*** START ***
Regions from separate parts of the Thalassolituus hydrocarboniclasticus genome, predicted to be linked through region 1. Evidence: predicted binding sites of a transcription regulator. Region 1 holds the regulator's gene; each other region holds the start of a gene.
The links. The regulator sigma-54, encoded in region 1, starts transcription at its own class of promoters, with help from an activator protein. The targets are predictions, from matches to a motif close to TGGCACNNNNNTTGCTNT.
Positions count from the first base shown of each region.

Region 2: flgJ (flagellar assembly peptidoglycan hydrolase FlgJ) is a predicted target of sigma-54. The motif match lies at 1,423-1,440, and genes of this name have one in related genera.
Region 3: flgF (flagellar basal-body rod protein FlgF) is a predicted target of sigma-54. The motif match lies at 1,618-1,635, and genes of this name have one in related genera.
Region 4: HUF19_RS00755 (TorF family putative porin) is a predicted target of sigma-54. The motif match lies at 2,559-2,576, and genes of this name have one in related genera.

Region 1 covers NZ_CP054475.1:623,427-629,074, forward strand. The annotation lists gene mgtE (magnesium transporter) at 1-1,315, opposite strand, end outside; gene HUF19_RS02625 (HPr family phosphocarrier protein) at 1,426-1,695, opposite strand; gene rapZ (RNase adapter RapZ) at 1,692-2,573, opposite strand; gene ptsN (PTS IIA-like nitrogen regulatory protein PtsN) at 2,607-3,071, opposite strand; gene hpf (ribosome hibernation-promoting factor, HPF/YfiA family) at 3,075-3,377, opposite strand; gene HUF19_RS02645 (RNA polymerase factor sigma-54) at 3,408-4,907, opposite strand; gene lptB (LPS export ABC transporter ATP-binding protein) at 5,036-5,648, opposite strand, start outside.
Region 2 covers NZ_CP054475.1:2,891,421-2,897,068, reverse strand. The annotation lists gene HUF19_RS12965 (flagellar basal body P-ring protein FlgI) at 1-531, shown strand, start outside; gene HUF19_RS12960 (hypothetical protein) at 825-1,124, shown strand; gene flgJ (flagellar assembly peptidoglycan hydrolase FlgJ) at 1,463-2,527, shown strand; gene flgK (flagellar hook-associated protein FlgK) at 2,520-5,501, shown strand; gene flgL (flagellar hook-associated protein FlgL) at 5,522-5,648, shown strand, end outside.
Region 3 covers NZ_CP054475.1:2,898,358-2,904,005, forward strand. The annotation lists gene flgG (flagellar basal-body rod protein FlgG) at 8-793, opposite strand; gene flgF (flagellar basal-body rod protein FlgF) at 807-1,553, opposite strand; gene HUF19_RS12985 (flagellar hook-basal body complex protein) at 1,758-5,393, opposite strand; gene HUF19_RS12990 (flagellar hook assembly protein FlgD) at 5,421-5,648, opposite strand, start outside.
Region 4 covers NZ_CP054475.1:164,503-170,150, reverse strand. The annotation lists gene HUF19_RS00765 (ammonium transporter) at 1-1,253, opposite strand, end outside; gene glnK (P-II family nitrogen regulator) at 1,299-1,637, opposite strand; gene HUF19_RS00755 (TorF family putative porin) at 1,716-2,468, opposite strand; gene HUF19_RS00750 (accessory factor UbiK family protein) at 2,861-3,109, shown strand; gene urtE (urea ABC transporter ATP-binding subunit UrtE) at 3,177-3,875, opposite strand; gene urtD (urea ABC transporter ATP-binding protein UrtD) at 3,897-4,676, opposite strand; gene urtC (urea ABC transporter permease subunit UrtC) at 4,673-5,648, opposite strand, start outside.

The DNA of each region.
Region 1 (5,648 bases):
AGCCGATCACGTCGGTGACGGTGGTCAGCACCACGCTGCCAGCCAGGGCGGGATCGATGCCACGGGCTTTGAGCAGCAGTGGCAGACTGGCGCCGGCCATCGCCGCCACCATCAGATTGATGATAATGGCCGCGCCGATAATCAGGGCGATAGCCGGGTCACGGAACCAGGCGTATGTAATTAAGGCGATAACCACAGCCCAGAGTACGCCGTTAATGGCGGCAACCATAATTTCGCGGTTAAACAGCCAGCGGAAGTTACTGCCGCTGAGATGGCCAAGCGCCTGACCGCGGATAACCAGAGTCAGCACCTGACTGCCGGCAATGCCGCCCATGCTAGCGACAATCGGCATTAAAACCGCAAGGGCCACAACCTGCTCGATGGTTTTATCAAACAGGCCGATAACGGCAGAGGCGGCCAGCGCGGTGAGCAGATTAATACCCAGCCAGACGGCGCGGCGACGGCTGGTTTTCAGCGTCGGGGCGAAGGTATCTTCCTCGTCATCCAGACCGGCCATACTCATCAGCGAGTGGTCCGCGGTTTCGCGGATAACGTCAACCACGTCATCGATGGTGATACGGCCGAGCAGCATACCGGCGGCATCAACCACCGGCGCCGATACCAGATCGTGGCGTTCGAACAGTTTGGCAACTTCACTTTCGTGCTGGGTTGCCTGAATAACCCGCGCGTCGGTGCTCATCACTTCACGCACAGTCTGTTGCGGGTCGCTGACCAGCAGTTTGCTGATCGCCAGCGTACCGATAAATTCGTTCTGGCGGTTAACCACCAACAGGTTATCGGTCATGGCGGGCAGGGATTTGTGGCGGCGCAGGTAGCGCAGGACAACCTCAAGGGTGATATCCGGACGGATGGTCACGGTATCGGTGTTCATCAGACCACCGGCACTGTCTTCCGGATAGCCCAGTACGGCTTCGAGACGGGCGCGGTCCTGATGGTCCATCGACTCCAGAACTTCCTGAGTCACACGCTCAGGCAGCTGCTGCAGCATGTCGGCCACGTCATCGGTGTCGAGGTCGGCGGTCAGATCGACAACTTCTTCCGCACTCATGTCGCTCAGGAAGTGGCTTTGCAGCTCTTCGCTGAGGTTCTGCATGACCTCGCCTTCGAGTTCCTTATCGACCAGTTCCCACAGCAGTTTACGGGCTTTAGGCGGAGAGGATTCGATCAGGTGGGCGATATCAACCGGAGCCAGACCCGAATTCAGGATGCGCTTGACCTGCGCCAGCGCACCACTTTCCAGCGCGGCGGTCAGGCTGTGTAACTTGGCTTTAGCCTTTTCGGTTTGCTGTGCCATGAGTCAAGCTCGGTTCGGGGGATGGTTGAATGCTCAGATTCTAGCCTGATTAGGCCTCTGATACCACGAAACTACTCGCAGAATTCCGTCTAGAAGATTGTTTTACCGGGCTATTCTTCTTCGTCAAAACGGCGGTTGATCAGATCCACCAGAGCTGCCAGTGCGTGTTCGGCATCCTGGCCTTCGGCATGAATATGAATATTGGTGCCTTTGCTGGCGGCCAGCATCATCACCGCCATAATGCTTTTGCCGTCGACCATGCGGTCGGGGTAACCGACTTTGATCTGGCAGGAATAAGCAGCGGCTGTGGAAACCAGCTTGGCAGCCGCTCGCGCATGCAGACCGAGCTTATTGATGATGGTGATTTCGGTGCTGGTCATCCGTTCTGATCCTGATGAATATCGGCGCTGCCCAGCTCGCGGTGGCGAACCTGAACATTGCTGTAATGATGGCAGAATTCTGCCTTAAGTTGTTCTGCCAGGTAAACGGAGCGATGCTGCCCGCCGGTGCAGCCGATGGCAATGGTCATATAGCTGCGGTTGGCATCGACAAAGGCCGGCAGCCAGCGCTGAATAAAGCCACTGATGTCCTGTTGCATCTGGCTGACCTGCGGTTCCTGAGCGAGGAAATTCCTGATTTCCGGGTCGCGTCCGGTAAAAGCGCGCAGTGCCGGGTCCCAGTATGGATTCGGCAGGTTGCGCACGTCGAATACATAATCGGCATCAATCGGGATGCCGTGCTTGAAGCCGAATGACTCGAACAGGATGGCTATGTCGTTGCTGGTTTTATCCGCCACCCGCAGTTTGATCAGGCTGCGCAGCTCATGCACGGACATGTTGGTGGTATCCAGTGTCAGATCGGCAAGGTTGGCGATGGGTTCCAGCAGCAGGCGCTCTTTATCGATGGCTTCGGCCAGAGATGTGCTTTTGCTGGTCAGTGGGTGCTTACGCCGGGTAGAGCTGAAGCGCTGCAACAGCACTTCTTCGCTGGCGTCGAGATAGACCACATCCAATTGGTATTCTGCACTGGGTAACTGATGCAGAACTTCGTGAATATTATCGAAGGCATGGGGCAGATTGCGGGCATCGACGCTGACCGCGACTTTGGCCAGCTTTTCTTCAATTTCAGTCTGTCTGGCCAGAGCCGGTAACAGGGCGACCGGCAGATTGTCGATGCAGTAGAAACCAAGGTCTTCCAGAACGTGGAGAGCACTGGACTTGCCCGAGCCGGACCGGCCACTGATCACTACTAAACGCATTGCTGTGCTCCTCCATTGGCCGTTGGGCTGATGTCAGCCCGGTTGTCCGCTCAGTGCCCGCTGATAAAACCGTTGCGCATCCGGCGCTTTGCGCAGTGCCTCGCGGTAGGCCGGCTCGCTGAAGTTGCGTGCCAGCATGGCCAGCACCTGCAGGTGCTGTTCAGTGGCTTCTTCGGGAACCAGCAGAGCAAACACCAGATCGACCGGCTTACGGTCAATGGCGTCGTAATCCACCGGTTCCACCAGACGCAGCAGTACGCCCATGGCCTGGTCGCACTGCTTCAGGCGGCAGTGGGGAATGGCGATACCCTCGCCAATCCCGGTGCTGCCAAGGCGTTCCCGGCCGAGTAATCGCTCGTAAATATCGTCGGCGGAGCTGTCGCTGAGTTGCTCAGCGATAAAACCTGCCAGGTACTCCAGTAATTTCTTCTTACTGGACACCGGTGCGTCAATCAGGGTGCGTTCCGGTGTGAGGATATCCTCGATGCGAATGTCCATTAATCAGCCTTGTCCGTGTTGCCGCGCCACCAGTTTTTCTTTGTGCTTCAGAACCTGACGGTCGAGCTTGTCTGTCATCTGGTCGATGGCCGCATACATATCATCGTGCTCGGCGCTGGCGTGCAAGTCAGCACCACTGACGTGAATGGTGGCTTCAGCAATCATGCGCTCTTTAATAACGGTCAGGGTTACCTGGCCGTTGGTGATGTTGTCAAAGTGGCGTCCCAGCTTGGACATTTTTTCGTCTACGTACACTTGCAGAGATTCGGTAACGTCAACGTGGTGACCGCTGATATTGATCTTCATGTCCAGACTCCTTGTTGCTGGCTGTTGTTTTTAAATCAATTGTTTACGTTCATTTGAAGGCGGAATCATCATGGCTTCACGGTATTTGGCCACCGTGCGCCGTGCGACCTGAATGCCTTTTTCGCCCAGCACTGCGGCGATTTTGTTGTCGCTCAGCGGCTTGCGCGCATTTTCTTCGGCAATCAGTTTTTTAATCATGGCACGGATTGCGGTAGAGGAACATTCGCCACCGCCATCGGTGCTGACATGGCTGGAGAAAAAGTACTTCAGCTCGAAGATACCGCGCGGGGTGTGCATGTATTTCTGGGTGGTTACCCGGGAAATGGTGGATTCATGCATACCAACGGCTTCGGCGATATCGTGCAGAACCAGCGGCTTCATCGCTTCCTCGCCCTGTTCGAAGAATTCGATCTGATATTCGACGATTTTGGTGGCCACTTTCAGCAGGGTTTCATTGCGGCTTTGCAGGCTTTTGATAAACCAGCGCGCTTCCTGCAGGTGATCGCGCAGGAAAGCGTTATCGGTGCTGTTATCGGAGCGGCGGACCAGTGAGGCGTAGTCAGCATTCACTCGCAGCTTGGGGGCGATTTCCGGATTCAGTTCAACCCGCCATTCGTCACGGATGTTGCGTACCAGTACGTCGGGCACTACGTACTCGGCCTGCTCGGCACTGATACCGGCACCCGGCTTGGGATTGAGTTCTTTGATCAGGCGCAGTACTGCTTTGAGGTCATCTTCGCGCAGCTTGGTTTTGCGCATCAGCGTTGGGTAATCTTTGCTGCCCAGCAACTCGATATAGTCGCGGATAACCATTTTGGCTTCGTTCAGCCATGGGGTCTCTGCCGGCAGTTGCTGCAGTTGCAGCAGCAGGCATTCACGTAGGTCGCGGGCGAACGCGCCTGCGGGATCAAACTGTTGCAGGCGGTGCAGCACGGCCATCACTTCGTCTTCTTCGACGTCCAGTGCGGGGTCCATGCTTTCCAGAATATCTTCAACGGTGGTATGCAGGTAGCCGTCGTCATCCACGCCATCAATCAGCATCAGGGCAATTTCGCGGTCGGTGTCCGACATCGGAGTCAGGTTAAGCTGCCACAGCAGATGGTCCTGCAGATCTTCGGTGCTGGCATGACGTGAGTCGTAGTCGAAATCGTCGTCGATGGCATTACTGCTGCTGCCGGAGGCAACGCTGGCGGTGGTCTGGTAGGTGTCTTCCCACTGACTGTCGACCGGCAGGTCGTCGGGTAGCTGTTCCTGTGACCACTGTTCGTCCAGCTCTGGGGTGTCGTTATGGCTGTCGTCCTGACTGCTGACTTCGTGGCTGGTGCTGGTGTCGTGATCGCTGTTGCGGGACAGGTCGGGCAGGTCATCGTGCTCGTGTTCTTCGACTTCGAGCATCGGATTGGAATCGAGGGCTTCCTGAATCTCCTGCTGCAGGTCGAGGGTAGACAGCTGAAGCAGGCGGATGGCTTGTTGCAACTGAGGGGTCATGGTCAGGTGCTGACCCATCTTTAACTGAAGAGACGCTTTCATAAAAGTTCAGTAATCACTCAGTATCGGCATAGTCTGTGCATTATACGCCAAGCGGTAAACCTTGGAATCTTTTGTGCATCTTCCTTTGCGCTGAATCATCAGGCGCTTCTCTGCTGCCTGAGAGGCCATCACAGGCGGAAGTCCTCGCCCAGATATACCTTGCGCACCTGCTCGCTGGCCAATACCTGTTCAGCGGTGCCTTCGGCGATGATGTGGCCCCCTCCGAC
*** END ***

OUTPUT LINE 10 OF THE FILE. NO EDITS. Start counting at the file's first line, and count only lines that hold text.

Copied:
Region 4 covers NZ_CP054475.1:164,503-170,150, reverse strand. The annotation lists gene HUF19_RS00765 (ammonium transporter) at 1-1,253, opposite strand, end outside; gene glnK (P-II family nitrogen regulator) at 1,299-1,637, opposite strand; gene HUF19_RS00755 (TorF family putative porin) at 1,716-2,468, opposite strand; gene HUF19_RS00750 (accessory factor UbiK family protein) at 2,861-3,109, shown strand; gene urtE (urea ABC transporter ATP-binding subunit UrtE) at 3,177-3,875, opposite strand; gene urtD (urea ABC transporter ATP-binding protein UrtD) at 3,897-4,676, opposite strand; gene urtC (urea ABC transporter permease subunit UrtC) at 4,673-5,648, opposite strand, start outside.